Using Children’s Literature to Teach Symbolism and Allegory

Author: Jessica L. Coldren

School/Organization:

William L. Sayre High School

Year: 2011

Seminar: Children's Literature

Grade Level: 9

Keywords: Aesop's Fables, allegory, symbolism, The Giver

School Subject(s): English

Teaching symbolism is a challenge. Teaching allegory using the stories provided in the literature textbook is nearly impossible. Teenagers today are not likely to identify with stories about two small towns in China with allegorical references to the Cold War. This would not be much of an issue if the planning and scheduling timeline for English I coincided with the planning and scheduling timeline for the world history class. However, by the time the English I curriculum reaches allegory, the world history curriculum has not even touched the Cold War. Before even teaching allegory and reading the story, students need a history lesson that the English curriculum does not provide time for.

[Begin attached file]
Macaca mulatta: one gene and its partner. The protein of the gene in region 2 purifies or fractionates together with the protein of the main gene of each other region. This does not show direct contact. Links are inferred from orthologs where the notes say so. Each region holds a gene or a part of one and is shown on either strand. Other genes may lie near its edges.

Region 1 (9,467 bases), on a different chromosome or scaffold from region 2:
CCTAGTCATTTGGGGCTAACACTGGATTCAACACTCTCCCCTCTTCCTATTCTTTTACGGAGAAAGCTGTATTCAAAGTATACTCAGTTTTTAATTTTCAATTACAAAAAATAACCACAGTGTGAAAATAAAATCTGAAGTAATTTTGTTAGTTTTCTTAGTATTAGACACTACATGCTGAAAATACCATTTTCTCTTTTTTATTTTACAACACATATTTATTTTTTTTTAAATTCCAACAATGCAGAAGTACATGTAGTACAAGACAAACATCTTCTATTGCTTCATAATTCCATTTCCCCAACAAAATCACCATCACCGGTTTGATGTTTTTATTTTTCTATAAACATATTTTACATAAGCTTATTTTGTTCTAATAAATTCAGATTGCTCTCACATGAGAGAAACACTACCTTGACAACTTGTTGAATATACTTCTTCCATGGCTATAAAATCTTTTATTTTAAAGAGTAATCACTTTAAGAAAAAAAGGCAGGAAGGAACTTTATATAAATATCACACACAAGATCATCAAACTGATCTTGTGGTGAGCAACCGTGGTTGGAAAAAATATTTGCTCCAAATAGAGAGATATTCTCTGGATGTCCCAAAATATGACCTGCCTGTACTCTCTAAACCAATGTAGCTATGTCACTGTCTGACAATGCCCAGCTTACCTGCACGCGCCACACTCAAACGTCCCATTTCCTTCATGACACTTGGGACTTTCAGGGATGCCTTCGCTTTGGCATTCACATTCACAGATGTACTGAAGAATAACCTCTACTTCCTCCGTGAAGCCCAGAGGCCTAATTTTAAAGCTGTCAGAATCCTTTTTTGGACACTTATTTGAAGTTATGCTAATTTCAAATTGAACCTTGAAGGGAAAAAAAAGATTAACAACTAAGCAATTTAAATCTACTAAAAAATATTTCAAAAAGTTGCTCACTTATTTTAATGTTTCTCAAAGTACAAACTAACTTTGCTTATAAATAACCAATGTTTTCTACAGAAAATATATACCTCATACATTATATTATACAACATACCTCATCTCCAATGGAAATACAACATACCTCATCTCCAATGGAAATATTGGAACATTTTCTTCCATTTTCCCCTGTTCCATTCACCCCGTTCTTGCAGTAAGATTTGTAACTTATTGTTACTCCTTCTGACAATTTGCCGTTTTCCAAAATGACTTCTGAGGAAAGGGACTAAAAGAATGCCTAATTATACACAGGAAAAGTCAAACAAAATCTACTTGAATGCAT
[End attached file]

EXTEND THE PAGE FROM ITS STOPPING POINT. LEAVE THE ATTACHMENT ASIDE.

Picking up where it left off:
Students are adept at recognizing visual symbols, but when it comes to interpreting textual symbols they struggle. The difficulties in teaching symbolism and allegory are compounded with the use of texts that students cannot relate with. This unit will look at symbolism and allegory using materials students are more familiar with. The lessons will address public symbols, the most well known of Aesop’s fables, and a novel (The Giver) to teach symbolism and allegory to 9th grade students.

Download Unit: 11.01.12.pdf

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